About aesthetical pinnacles & 3D Printers – an outlook on the future of dental technology14. September, 2016
Part 2 of an intimate interview with Dipl.-Ing. Falko Noack, Head of the R&D department at Amann Girrbach, about his career, development projects, current challenges and future trends in dental technology.
What is currently the greatest challenge in dental technology?
Currently, the greatest challenge for dental labs is definitely – with the large number of digital systems, technologies and working methods – to maintain the overview and deciding on the correct individual concept that is suitable for the respective lab.
Which trends generally stand out at the moment
In my opinion, multi-indicative systems are the big trendsetters in CAD/CAM technology. The primary objective in this case is to be able to cover as many indications and materials as efficiently as possible with a single CAD/CAM system. The outcome of which leads to further developments in materials, indications and machines.
The trend in materials is increasingly toward monolithic materials with ever-decreasing time required for customisation.
Collaboration between dentist and technician is becoming increasingly dominated by the digital dialogue. The “virtual patient” is gaining ever greater importance, whether it involves analysis, planning, clarification or fabricating cases.
Which material do you think has not yet exhausted all possibilities and can be used in future for even more fields of application?
Zirconia! In the past few years we have already seen what is possible here with further developments in improving aesthetics and associated extended applicability, including for monolithic restorations. I believe the pinnacle of what is aesthetically possible with zirconia and thus the applicability has not yet been achieved.
How advanced and ready for series production do you think the use of 3D printing is in dental technology?
Up to now, the difficulty with 3D printing was in the comparatively low material diversity. In addition, the method could mainly only be used for fabricating indications that were not in the high-price segment, making investment in such a machine economically unviable in the majority of cases. The latest concepts on the market indicate, however, that development is also continuing here, the material diversity is greatly increasing and the acquisition costs for the systems have been reduced. I think that in general the technology is ready for series production for many applications, although it must be taken into consideration that not all commercially available systems produce identical quality. There are also significant differences in the handling. The technology for fabricating CrCo patterns, splints and dental laboratory models seems particularly suitable to me, as these indications can be fabricated with reduced material use or comparatively shorter machine times compared with milling.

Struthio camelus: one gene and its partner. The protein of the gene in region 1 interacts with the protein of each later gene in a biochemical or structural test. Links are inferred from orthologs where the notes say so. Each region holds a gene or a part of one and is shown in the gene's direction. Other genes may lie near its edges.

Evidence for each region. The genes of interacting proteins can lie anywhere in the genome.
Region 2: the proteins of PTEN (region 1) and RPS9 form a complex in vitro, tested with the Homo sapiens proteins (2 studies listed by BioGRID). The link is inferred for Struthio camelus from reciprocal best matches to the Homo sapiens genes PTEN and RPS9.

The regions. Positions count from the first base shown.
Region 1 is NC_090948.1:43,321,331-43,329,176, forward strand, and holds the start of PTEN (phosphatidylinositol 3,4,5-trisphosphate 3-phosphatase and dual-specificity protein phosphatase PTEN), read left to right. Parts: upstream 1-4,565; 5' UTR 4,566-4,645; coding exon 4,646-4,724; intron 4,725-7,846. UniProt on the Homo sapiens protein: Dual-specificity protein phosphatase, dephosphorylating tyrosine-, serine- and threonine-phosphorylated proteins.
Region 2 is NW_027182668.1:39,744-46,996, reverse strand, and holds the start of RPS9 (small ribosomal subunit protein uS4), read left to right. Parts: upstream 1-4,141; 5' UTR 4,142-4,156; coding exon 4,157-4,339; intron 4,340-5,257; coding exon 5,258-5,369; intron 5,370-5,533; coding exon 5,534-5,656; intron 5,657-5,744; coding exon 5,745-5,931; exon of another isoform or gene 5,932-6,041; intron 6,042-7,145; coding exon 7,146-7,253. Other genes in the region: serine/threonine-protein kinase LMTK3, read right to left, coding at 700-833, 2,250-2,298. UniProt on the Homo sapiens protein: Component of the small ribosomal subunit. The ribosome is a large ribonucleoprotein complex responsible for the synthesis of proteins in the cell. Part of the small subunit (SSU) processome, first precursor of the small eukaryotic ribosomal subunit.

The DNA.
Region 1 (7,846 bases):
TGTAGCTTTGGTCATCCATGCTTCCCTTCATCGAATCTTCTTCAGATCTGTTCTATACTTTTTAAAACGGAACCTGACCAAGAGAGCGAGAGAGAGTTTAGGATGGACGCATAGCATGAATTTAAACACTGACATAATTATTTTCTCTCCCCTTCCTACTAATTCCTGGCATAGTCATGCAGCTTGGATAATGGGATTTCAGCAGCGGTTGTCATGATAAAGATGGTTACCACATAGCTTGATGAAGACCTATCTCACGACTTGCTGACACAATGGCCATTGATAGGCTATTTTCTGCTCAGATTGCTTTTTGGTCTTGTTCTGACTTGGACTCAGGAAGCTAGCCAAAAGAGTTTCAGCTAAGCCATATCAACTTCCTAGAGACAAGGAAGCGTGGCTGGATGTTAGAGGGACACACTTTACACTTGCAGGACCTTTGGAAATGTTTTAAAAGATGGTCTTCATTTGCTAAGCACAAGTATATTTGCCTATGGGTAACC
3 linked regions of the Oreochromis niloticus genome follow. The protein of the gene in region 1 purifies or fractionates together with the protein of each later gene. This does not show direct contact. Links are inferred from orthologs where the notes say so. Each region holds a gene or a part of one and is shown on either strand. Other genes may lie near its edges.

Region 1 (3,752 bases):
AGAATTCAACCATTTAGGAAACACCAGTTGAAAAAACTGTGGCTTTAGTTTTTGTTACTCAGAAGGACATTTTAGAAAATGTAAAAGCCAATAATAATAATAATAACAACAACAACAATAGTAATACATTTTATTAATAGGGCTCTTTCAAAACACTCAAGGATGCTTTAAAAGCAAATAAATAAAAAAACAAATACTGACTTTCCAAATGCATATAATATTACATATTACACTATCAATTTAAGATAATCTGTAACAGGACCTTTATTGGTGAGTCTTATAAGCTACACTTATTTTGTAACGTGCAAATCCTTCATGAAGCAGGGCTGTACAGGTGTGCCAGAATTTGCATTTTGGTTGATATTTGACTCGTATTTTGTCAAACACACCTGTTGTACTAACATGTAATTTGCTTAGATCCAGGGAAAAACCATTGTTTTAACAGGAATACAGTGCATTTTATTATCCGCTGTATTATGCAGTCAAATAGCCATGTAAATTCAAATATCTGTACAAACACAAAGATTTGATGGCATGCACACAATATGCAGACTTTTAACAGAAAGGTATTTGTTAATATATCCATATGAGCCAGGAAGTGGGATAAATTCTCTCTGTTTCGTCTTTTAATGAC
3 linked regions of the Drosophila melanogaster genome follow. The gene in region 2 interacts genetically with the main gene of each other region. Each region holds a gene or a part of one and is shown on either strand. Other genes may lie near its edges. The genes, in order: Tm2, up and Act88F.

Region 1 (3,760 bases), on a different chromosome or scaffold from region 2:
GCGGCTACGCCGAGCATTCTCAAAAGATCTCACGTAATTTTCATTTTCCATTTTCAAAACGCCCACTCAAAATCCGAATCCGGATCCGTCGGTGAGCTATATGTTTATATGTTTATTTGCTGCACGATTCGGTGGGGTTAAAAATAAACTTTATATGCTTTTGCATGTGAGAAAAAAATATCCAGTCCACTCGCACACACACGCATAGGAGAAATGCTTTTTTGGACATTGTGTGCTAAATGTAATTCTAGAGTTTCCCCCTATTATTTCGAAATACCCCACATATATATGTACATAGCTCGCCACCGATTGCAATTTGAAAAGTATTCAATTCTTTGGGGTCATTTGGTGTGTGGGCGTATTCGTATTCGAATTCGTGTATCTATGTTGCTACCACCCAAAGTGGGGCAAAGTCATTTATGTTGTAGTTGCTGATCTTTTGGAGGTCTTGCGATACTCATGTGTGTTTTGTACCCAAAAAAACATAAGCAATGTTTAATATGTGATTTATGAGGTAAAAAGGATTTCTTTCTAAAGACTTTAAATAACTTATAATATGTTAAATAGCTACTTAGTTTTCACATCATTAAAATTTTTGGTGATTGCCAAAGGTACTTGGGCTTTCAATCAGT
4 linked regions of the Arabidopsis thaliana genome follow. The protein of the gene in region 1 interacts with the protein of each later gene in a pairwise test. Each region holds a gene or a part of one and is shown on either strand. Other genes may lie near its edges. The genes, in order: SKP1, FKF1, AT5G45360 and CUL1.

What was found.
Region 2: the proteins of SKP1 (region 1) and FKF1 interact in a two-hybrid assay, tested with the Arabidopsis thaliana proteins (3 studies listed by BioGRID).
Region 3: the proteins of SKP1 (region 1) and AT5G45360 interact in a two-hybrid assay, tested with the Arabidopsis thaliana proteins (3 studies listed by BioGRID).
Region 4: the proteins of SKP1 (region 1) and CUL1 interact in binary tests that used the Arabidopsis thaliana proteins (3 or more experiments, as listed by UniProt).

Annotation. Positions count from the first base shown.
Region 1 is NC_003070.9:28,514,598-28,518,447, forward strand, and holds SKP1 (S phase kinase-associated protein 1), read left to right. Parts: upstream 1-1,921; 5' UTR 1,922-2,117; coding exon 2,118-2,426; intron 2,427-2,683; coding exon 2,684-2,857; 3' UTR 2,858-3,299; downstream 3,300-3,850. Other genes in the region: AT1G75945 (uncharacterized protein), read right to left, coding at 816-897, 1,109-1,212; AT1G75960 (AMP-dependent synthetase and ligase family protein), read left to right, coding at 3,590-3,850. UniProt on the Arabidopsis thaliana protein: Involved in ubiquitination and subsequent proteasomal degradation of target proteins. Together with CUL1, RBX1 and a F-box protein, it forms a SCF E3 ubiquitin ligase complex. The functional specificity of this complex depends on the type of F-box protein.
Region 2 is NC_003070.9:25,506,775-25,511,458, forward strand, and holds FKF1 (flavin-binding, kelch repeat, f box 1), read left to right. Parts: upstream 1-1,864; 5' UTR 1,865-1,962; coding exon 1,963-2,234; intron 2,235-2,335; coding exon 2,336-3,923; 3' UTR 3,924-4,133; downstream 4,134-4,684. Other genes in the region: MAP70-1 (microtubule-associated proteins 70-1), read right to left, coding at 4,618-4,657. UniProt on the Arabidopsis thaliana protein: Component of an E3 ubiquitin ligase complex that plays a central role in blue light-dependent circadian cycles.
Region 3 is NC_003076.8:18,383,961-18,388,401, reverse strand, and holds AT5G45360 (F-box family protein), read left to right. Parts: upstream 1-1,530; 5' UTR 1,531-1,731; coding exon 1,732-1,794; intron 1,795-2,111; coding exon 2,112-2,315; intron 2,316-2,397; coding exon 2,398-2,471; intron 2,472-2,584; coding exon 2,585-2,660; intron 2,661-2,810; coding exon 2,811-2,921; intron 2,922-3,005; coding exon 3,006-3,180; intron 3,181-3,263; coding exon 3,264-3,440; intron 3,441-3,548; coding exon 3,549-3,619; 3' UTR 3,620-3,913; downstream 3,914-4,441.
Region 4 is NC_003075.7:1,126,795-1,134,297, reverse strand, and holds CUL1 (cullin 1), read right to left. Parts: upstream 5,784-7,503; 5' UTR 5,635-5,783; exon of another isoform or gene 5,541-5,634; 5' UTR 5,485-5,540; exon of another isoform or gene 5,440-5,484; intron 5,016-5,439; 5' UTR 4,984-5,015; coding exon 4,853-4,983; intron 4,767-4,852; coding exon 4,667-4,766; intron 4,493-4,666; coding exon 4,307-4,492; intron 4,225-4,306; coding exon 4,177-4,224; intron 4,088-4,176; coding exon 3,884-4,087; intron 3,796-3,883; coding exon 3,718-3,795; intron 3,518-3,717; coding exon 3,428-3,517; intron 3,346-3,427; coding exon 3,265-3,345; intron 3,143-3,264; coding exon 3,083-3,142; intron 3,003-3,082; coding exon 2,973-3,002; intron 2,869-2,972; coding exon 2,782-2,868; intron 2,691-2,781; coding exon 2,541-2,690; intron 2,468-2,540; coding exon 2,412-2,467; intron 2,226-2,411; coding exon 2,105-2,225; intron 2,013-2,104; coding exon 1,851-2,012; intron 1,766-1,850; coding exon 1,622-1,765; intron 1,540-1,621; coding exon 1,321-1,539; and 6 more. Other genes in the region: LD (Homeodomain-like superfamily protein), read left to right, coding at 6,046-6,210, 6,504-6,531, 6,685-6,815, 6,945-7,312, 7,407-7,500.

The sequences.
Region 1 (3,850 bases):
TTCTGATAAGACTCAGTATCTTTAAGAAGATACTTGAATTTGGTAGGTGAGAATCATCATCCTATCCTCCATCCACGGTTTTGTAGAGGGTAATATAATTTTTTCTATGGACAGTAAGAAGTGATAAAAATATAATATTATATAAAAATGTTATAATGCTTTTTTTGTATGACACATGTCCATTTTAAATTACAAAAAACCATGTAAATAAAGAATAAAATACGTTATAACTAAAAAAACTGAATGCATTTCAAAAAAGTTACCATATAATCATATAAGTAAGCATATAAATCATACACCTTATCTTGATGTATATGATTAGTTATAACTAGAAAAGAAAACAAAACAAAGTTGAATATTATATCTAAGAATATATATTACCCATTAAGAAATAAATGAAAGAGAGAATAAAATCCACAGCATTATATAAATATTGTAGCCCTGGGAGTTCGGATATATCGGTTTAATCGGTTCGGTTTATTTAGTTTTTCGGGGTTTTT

Where do you see the greatest challenge faced by dental technology in future?
I think that mainly adaptation in terms of training and development of expertise associated with the technology shift to digital fabrication will be a great challenge for dental technology for some time. I regard this newly gained knowledge, however, as a very good opportunity for acquiring new customers and improving communication and information for operators and patients.